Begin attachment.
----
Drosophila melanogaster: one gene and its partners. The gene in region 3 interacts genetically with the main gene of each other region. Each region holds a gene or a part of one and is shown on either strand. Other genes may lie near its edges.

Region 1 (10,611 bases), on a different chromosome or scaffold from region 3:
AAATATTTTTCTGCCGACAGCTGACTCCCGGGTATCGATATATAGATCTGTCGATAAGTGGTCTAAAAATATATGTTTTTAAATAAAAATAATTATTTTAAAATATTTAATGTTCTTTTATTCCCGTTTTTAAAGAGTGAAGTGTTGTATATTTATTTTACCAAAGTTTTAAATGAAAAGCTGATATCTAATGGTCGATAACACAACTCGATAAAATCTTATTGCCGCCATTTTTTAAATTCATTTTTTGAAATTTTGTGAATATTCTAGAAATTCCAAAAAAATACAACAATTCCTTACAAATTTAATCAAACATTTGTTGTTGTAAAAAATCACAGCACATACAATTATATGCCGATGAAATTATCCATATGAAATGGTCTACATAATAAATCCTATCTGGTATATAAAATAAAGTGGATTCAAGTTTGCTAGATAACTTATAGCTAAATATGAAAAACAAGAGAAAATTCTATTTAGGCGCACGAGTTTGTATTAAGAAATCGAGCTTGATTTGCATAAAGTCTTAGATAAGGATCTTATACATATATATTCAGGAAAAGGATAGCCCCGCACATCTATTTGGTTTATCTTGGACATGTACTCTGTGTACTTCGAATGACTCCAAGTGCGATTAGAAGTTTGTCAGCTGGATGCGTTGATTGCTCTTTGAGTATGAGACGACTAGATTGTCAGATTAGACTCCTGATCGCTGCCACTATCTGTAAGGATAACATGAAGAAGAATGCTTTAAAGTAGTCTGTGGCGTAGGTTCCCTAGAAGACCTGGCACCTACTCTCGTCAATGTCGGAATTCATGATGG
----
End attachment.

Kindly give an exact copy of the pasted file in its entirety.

Drosophila melanogaster: one gene and its partners. The gene in region 3 interacts genetically with the main gene of each other region. Each region holds a gene or a part of one and is shown on either strand. Other genes may lie near its edges.

Region 1 (10,611 bases), on a different chromosome or scaffold from region 3:
AAATATTTTTCTGCCGACAGCTGACTCCCGGGTATCGATATATAGATCTGTCGATAAGTGGTCTAAAAATATATGTTTTTAAATAAAAATAATTATTTTAAAATATTTAATGTTCTTTTATTCCCGTTTTTAAAGAGTGAAGTGTTGTATATTTATTTTACCAAAGTTTTAAATGAAAAGCTGATATCTAATGGTCGATAACACAACTCGATAAAATCTTATTGCCGCCATTTTTTAAATTCATTTTTTGAAATTTTGTGAATATTCTAGAAATTCCAAAAAAATACAACAATTCCTTACAAATTTAATCAAACATTTGTTGTTGTAAAAAATCACAGCACATACAATTATATGCCGATGAAATTATCCATATGAAATGGTCTACATAATAAATCCTATCTGGTATATAAAATAAAGTGGATTCAAGTTTGCTAGATAACTTATAGCTAAATATGAAAAACAAGAGAAAATTCTATTTAGGCGCACGAGTTTGTATTAAGAAATCGAGCTTGATTTGCATAAAGTCTTAGATAAGGATCTTATACATATATATTCAGGAAAAGGATAGCCCCGCACATCTATTTGGTTTATCTTGGACATGTACTCTGTGTACTTCGAATGACTCCAAGTGCGATTAGAAGTTTGTCAGCTGGATGCGTTGATTGCTCTTTGAGTATGAGACGACTAGATTGTCAGATTAGACTCCTGATCGCTGCCACTATCTGTAAGGATAACATGAAGAAGAATGCTTTAAAGTAGTCTGTGGCGTAGGTTCCCTAGAAGACCTGGCACCTACTCTCGTCAATGTCGGAATTCATGATGG